Saturday, February 15, 2014

The national deficit and deficit discourse in the US

Joseph Firestone, who writes under the nom de blog letsgetitdone, has some useful comments following up on Paul Krugman's post, The Deficit on the Milk Carton 02/12/2014, in which Krugman notes with wonderment and relief that the deficit seems to have suddenly disappeared for the moment as a topic of political debate:

You could say that this reflects the dwindling of the deficit — but that’s old news; anyone doing the math saw this coming quite a while ago. Or you could mention the failure of the often-predicted financial crisis to arrive — but after so many years of being wrong, why should a few months more have caused the deficit scolds to disappear in a puff of smoke?

Anyway, it's quite remarkable. And it's a good thing — although the price for years of warped discourse and completely wrong priorities has been immense.
Firestone comments in Dear Dr. Krugman: Please Let Me Explain FDL 02/13/2014:

Why indeed are they so quiet? Could it be because the deficit hawks have succeeded in getting the short-term result they want, which is a likely deficit too small to sustain the private savings and import desires of most Americans, and also because the political climate is such right now that they cannot make progress on their longer term entitlement-cutting program until after the coming elections have resolved the issue of whether there will be strong resistance to such a campaign if they renew it? Let’s look at the budget outlook first.

Here’s CBO projecting deficits of 3.0% of GDP this fiscal year, followed by 2.6%, 2.8%, and 2.9% for fiscals 2015, 2016, and 2017. Those deficits are mostly smaller than Warren Buffett’s and the Eurozone’s favorite deficit target of 3.0%. They are the same too small deficit targets that have prevented the Eurozone’s PIIGS [Portugal, Ireland, Italy, Greece, Spain] from responding effectively to the crash of 2008, and the prolonged depression and astronomical unemployment rates which have engulfed them since. When one considers that CBO’s projections are usually too conservative when it comes to projected deficits, so that the reality of these is likely to be smaller, as it has been regularly, for the past few years, then it’s even more apparent that Peter G. Peterson and his other austerian friends have gotten where they want to go for the time being.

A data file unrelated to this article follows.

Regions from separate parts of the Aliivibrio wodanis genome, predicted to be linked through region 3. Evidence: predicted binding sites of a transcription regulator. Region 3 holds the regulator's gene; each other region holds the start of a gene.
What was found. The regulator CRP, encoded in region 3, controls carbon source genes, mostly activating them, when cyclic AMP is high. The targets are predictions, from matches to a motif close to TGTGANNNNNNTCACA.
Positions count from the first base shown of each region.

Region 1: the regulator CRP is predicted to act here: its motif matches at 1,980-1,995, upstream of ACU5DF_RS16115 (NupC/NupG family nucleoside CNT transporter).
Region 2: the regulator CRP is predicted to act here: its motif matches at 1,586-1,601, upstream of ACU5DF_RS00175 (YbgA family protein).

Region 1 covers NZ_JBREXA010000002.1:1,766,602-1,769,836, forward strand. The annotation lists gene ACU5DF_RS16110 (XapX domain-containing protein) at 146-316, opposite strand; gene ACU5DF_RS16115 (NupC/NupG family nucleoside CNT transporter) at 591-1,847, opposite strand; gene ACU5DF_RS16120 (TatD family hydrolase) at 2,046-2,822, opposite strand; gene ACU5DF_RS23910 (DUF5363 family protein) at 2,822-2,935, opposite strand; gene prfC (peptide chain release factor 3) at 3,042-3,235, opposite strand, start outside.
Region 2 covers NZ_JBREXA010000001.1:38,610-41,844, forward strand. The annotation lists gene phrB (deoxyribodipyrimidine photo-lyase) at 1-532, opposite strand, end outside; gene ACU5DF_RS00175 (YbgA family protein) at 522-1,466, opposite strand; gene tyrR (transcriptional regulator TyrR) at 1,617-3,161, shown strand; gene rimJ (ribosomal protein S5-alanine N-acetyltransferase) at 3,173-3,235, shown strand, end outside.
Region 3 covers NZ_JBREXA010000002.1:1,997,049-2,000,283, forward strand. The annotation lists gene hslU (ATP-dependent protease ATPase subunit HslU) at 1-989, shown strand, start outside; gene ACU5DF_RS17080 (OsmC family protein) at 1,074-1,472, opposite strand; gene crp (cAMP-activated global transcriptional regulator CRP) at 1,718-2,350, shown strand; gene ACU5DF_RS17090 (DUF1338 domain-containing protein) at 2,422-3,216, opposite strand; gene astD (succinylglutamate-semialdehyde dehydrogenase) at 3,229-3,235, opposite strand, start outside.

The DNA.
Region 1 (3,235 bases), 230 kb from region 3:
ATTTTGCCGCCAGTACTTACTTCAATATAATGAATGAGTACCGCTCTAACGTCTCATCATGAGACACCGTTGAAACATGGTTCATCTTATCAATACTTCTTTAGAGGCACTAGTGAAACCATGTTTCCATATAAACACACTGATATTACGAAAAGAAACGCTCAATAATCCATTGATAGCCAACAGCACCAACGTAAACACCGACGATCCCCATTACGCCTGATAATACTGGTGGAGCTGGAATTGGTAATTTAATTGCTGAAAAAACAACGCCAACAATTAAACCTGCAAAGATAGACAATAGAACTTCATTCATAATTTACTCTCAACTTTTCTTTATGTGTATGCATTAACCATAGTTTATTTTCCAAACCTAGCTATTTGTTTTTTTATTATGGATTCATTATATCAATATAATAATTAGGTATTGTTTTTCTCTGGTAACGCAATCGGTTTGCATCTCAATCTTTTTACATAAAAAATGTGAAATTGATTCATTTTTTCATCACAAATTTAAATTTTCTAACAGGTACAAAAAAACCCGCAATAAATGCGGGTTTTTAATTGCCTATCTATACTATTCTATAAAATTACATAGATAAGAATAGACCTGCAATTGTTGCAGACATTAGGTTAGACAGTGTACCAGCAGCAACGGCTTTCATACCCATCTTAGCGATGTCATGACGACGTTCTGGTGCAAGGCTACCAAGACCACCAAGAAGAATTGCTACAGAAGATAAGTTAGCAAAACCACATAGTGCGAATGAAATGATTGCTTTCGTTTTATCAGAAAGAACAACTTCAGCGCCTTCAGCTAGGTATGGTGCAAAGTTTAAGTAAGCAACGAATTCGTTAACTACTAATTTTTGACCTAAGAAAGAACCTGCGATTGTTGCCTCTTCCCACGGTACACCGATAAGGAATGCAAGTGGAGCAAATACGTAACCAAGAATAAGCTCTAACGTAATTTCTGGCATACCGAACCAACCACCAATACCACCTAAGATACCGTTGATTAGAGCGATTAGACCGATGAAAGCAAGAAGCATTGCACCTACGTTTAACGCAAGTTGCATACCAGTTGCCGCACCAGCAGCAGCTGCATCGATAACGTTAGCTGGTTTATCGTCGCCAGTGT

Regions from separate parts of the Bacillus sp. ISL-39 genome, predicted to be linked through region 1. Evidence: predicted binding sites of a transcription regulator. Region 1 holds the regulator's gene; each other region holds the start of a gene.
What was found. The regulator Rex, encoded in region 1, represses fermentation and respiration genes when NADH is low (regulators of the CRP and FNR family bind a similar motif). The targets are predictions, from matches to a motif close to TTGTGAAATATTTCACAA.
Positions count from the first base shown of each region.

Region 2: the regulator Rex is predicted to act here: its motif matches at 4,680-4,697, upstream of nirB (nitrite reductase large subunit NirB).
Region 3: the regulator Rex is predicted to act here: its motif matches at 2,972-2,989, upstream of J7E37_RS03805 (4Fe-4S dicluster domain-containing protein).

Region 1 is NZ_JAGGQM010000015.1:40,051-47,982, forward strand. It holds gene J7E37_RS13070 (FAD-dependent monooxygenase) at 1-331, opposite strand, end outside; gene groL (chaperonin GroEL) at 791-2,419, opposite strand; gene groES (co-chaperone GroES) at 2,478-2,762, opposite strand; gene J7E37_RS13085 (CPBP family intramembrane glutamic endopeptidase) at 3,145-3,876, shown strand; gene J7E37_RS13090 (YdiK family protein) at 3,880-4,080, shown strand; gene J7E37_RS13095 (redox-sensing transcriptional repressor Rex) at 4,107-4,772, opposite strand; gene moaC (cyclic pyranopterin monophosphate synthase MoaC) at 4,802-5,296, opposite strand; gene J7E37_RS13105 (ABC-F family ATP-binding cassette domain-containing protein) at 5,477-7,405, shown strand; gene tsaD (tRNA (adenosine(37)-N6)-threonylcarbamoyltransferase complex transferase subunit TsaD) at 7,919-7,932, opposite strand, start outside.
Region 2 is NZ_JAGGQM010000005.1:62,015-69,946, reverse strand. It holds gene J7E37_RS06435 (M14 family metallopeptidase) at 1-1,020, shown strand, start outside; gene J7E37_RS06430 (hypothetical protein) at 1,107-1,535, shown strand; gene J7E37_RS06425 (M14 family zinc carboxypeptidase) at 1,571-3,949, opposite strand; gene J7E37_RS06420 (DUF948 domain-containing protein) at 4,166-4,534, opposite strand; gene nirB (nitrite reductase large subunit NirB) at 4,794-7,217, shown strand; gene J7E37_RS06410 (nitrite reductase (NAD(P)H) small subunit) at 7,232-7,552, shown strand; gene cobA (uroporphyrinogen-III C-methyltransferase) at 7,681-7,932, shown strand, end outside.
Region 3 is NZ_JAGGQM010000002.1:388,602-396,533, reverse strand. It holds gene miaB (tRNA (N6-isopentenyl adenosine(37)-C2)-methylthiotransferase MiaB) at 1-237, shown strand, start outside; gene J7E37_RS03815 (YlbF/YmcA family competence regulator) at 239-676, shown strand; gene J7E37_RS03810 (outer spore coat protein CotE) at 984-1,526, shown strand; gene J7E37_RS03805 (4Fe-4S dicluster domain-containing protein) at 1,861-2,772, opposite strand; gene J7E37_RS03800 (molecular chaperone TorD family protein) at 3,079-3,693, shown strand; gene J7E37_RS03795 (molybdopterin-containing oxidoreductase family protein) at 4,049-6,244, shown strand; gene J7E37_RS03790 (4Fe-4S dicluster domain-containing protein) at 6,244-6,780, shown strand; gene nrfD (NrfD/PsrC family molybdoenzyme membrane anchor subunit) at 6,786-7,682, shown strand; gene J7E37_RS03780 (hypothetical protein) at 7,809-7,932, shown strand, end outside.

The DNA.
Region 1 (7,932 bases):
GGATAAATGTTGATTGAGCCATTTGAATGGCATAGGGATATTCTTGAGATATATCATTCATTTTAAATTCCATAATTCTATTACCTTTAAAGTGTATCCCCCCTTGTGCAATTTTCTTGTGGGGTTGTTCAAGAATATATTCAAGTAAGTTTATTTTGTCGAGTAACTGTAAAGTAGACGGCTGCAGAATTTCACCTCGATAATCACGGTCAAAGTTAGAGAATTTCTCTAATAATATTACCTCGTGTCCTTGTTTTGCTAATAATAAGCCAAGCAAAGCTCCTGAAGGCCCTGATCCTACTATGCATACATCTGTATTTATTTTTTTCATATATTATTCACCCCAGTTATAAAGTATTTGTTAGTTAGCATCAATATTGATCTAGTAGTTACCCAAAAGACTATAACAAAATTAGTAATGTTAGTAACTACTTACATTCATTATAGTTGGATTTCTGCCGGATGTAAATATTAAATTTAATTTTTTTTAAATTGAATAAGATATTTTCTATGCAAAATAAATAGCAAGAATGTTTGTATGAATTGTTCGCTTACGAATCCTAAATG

But it's also because of a turn toward an economic narrative in the Democratic Party that is at least marginally more progressive than Obama's Grand Bargain deficit fetish, which Krugman has rightly criticized during Obama's Presidency.

In his January 28 State of the Union address, Obama mentioned the deficit four times. But he did focus his economic message on austerity.

It's important to remember the level of austerity the current budgets are imposing on the US, as Firestone mentions and about which Krugman also expresses concern.

Yet good news is good news. The less we hear the Democrats talking about The Deficit for now and the immediate future, the better. Because as Krugman says, "the price for years of warped discourse" focusing on the falsely imagined dangers of The Deficits "and completely wrong priorities has been immense."

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